– If the honorable member makes it clear to the Chair that he wishes to make a personal explanation and the Chair understands his request, he will have that right.

Mr Uren:

– 1 desire to speak, but I shall wait until it is my turn.


– Tonight and over recent days we have heard a fine flurry of patriotic fervour from the Government regarding the threat lo Australia. The nation has been told of the definite need to conscript men and to send them to fight in South Vietnam. We have been told that conscription is absolutely necessary because the voluntary system is supposed to have been tried and has failed. But when we strip the Government’s case of its synthetic patriotism and look at the Government’s action, what do we find to be the real consideration for the men called upon to fight? The matter to which I am about to refer concerns one of my constituents. Every recent expression of the Government’s concern is denied by action more indicative of the Government’s true disposition. The question has arisen concerning the salary that is to be paid to members of the Public Service who are called up for national service training. I am indebted to my colleague, the Deputy Leader of the Opposition (Mr. Whitlam), for providing me with a copy of a question that he put on notice to the Prime Minister (Mr. Harold Holt) quite recently. I shall quote the question and the answer the Deputy Leader of the Opposition received to it. It is Question No. 1512 and it is under the heading: “ Government Employees: Payment while on Military Service”. It is to be found on page 201 of “ Hansard “. The Deputy Leader of the Opposition asked -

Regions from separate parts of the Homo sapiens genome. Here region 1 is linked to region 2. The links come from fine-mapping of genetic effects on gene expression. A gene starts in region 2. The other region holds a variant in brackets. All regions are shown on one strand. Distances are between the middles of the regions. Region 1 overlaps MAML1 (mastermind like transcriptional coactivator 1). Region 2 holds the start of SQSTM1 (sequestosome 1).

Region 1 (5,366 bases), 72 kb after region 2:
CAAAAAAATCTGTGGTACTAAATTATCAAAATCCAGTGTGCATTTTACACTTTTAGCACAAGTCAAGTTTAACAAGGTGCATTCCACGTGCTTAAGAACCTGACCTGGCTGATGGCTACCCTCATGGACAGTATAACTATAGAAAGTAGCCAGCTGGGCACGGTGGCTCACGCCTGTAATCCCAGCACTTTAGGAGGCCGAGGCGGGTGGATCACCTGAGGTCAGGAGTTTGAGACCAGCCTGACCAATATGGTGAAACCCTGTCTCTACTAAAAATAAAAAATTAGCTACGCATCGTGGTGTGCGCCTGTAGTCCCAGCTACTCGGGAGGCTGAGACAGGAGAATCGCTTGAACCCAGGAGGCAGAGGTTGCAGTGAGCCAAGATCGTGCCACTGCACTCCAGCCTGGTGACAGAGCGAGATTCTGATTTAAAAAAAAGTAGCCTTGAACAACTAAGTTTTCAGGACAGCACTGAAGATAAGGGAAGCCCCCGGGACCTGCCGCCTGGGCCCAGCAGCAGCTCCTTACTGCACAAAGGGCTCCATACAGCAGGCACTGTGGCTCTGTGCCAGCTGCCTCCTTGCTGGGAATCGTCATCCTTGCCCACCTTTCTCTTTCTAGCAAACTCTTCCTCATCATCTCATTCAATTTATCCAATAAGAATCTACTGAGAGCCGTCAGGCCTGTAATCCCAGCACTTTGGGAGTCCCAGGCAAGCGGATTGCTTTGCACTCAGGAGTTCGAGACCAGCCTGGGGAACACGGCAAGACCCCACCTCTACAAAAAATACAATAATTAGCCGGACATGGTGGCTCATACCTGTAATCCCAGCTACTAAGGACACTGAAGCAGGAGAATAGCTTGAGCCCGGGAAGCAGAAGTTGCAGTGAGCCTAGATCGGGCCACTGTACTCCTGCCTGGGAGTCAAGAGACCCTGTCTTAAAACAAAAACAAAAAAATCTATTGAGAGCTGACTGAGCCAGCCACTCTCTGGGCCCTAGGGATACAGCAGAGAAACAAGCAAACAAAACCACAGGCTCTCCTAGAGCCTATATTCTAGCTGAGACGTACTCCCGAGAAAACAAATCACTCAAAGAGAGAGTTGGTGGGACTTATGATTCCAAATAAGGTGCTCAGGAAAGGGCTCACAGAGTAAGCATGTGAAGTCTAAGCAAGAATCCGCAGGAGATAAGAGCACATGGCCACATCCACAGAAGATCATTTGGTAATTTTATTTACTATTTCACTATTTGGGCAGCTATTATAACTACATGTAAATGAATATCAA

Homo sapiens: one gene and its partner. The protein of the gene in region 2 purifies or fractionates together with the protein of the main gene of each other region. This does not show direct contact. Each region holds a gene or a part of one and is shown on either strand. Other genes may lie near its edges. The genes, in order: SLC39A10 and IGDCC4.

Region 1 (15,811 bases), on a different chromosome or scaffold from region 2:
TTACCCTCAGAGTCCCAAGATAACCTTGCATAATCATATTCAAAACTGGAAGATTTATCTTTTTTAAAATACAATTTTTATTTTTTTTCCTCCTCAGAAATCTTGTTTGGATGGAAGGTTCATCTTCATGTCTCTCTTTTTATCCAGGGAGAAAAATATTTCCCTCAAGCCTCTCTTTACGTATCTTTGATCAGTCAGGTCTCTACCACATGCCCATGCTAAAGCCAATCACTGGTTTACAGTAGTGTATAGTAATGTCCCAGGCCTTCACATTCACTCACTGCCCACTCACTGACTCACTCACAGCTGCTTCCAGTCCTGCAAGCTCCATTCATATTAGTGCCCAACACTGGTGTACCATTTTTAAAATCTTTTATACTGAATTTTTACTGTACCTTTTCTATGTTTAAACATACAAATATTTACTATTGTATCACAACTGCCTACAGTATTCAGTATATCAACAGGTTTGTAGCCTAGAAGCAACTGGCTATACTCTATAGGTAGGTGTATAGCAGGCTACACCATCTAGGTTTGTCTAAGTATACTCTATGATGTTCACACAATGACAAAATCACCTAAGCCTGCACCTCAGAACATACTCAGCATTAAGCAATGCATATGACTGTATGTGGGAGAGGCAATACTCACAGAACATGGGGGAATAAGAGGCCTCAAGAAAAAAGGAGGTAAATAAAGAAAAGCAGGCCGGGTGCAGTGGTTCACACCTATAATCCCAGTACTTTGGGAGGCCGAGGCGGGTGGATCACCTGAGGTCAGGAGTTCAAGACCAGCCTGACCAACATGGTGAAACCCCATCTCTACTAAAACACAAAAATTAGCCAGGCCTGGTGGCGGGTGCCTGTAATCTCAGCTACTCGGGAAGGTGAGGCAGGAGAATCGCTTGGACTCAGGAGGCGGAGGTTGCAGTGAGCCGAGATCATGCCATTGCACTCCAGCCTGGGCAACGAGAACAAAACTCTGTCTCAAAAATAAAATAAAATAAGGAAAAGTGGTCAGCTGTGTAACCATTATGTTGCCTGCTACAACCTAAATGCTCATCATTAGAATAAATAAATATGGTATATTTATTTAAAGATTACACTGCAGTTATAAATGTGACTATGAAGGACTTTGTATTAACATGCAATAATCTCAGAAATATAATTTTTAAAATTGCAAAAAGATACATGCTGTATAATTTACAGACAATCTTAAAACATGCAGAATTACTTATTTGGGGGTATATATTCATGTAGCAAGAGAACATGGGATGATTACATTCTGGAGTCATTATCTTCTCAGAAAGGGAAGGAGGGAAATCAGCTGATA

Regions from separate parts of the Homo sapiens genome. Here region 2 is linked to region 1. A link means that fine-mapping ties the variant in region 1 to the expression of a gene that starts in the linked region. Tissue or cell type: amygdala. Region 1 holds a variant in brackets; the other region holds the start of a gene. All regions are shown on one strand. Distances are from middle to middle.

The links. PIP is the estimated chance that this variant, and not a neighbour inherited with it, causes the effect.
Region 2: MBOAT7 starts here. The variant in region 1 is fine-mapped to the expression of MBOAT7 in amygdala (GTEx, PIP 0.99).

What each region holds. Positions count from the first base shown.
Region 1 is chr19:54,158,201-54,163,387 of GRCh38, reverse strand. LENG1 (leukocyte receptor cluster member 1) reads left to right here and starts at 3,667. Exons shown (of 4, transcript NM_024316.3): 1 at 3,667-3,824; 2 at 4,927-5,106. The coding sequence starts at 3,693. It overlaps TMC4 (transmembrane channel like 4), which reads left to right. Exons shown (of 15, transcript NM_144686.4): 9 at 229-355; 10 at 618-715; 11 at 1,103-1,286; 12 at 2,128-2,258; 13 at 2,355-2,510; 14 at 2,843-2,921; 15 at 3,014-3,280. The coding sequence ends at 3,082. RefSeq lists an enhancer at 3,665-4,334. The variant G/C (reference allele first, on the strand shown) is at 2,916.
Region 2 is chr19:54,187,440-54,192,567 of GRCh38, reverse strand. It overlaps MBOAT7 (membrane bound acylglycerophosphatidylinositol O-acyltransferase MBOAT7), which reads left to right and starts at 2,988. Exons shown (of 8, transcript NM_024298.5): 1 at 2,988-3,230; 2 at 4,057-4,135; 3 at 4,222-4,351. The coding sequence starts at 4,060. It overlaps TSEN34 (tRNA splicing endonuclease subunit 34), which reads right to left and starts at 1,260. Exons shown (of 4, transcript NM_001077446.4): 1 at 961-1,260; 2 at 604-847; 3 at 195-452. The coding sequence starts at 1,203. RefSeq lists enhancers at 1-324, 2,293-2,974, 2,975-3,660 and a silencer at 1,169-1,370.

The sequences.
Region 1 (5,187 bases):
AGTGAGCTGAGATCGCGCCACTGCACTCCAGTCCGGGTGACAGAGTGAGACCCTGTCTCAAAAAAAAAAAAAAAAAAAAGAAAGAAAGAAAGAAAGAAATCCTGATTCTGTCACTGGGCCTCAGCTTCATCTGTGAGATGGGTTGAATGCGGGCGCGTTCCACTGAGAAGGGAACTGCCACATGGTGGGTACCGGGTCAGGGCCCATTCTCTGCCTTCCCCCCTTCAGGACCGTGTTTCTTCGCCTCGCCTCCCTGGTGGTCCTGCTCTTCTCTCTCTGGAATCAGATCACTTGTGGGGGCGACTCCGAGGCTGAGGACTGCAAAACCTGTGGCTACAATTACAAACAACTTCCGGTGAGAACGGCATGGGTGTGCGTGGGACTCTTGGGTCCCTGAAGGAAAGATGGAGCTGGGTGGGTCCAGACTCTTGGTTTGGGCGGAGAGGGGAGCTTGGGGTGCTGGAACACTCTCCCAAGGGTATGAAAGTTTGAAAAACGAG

1. In what circumstances and to what extent do the Government and Commonwealth statutory authorities (a) pay or make up the salaries of employees who are on military service and (b) require them to maintain their superannuation contributions?
  2. On what dates, by what means and with what results has the Government communicated with State Governments concerning the salaries and superannuation contributions of the employees of those Governments and their statutory authorities while on military service?